The pension system meant for state employees in Connecticut also generously benefits legislators. Despite working part-time for sessions lasting only a few months, each year in the legislature is worth the same amount toward a state pension as a year of full-time work by an engineer or nurse working for another state agency.

Once legislators serve a number of years, there is a strong incentive to get a higher-paying job for about three years to significantly increase the final payout. The practice is known as pension spiking when regular state employees do it.

In the aggregate, since there are many more state employees than the 187 legislators, their overtime has a larger effect on the long-run health of the pension system.

When legislators take advantage of the pension system, however, it can have a larger individual impact. State employees going out of their way to pile on overtime can perhaps double their salary to boost their pension. But state legislators are able to, in many cases, more than triple their pay as legislators by taking executive branch jobs.

Legislators have the added perk of including their mileage reimbursement as part of their salary when they calculate their pension.

Eight former legislators appointed to Gov. Dannel Malloy’s administration will increase their combined pensions by as much as $5 million. Thanks to one reform implemented Malloy, legislators will now have to work in the executive branch for five years to fully reap the benefits of the typical pension-spiking strategy.

But for Rep. Al Adinolfi, R-Cheshire, the path to a pension was much simpler: he lost an election.

It turns out now-U.S. Rep. Elizabeth Esty, D-5th, did Adinolfi a favor when she defeated him in the 2008 election. Adinolfi put in for retirement and made a contribution to the state pension fund to get additional credit based on his military service during the Korean War.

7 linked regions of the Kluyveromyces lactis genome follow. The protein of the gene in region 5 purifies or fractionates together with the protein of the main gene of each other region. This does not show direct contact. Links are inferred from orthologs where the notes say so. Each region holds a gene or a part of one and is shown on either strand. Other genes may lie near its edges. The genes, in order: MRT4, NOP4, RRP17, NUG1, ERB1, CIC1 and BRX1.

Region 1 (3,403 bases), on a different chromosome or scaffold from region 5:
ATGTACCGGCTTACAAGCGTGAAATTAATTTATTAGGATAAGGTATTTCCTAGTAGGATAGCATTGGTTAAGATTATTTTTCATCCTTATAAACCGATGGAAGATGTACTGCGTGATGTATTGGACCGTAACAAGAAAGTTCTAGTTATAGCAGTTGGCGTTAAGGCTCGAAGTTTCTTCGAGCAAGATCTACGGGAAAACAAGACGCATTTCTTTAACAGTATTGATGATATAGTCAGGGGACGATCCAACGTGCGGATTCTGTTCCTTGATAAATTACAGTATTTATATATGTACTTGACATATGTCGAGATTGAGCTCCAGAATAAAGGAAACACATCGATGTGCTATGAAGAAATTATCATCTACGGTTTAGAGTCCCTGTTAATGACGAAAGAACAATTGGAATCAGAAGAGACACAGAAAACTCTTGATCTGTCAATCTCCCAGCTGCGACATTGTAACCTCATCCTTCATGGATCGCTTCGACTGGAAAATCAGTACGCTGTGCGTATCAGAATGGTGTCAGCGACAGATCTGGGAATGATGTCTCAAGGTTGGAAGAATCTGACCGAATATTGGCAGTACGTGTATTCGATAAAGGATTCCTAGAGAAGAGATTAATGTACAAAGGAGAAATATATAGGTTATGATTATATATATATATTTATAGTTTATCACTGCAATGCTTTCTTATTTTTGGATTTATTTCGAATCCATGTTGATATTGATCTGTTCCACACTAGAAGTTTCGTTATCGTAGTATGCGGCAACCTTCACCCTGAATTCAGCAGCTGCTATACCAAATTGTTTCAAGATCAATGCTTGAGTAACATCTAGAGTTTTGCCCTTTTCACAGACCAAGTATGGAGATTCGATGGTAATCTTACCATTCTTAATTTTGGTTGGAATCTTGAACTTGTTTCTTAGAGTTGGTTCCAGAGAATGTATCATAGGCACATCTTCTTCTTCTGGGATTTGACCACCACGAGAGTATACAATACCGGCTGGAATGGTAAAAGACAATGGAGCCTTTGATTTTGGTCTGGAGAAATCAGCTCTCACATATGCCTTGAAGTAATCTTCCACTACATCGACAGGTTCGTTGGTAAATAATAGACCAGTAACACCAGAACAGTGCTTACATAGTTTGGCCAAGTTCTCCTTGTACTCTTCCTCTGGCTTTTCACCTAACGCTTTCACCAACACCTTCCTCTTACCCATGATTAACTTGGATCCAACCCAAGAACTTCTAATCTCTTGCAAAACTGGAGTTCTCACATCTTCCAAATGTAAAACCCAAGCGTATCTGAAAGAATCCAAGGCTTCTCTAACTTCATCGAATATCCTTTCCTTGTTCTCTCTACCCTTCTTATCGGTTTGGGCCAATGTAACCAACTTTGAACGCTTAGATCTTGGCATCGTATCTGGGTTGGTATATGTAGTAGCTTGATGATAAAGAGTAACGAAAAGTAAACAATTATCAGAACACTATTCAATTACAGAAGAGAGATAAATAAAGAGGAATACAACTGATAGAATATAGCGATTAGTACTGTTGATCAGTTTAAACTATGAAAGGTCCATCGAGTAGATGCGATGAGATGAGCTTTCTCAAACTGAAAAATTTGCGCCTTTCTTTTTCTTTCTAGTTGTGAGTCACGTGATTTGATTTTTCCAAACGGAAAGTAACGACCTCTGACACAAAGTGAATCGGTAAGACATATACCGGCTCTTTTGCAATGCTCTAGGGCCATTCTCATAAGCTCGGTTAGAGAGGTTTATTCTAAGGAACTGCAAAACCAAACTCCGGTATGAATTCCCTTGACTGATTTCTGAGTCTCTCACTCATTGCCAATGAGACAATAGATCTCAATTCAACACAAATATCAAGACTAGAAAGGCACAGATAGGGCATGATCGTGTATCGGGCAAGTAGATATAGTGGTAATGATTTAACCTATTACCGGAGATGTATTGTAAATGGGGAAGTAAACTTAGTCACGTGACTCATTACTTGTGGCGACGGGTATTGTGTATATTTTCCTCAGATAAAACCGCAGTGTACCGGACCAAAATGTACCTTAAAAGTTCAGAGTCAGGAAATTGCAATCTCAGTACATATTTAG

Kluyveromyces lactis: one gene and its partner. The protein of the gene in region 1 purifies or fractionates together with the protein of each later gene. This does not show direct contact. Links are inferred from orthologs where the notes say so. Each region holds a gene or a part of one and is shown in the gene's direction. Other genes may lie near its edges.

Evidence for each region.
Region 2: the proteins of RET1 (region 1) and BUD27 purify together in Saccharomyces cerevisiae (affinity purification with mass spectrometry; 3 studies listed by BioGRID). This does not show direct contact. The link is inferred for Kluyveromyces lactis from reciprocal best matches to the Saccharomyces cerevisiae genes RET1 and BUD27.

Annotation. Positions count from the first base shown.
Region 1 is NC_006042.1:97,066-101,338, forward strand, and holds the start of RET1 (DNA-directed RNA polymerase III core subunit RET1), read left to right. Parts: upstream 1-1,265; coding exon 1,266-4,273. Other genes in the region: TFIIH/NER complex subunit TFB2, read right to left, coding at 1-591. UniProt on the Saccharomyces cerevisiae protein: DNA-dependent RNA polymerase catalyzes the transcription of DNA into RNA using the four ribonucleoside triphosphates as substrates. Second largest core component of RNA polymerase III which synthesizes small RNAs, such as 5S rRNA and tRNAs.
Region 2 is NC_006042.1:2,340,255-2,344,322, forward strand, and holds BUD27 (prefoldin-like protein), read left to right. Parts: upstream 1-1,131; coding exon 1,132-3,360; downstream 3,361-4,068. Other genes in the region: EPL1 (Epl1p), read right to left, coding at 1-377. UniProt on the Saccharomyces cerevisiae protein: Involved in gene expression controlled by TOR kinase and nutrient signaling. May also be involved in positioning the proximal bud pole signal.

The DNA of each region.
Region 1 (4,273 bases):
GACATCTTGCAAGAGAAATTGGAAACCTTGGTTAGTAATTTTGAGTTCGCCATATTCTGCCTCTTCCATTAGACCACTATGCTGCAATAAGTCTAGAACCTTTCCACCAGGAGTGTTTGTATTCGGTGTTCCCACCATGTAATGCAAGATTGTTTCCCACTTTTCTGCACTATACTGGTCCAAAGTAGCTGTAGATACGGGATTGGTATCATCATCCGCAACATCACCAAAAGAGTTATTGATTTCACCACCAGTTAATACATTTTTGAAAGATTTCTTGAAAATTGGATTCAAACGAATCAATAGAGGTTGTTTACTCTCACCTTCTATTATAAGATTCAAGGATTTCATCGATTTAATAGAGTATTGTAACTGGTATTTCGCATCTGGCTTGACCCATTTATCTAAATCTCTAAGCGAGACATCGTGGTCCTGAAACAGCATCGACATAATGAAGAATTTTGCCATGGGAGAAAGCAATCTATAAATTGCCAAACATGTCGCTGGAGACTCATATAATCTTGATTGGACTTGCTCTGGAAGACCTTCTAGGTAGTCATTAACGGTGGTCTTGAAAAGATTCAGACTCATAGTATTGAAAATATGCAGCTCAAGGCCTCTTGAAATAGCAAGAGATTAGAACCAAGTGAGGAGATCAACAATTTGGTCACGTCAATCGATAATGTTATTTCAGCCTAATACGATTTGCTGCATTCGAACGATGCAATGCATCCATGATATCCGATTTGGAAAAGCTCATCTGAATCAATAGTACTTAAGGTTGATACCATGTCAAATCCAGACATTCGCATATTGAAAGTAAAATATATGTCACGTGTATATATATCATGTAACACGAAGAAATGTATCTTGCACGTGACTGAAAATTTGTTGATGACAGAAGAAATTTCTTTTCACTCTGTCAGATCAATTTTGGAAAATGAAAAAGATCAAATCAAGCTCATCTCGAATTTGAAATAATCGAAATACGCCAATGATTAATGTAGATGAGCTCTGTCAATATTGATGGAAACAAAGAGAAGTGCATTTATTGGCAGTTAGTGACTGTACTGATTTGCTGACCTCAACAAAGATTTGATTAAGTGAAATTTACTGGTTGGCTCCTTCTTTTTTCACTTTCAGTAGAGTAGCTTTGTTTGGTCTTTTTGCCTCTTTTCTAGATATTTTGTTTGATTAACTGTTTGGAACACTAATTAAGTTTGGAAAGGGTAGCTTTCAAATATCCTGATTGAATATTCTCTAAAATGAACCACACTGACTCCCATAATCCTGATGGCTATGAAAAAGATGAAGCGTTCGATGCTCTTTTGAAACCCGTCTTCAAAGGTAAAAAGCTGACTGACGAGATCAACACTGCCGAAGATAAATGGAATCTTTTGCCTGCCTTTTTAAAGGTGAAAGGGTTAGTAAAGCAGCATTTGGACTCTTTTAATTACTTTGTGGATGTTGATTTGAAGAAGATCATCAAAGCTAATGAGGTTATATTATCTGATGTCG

Adinolfi began receiving his pension, about $450 a month, after he put in for retirement in February 2009.

And then things got interesting. Adinolfi ran in a 2010 rematch against Esty. (It turns out he returned her favor by winning. Losing to Adinolfi set Esty up for her successful run for Congress.)

His victory left Adinolfi collecting his pension – $5,774 last year – and his legislative salary, $40,060 in the 2012 fiscal year.

Adinolfi released the following statement in response to questions about his pension:

“As a military veteran, who served during the Korean War Era, I bought into the state plan for my four years in the military. I have been retired since 1999. My health insurance is funded through Medicare and the state pays only for Medicare part B, which alleviates much of the burden from the state. My pension is like any retired employee’s anywhere else – and I refuse to receive retirement credit for my current legislative term or last term, striking a balance between my years of work and being conscious of our taxpayers. The state saves the difference between part B and having to pay full insurance if I did not stay on retirement status.”

Sen. Theresa Gerratana, D-New Britain, is the only other current legislator receiving a pension for prior service in the General Assembly. She was a member of the House for 10 years before leaving to run for Congress. After nearly a decade out of the legislature, she ran for the Senate in a 2011 special election. Her pension is about $300 a month.

Other legislators used to work as state employees and collect the pension they earned in that role. Sen. Cathy Osten, D-Sprague, spent 24 years with the Department of Correction, according to the state Comptroller’s Office. Osten received a $54,000 pension in 2012, or about $4,500 a month.

Rep. Timothy Bowles, D-Preston, worked for the state for 29 years, retiring from the Department of Social Services. He received a $57,000 pension last year.

One in five members of Congress, including Sen. Richard Blumenthal, D-Conn., receives a government pension on top of regular pay, according to National Journal.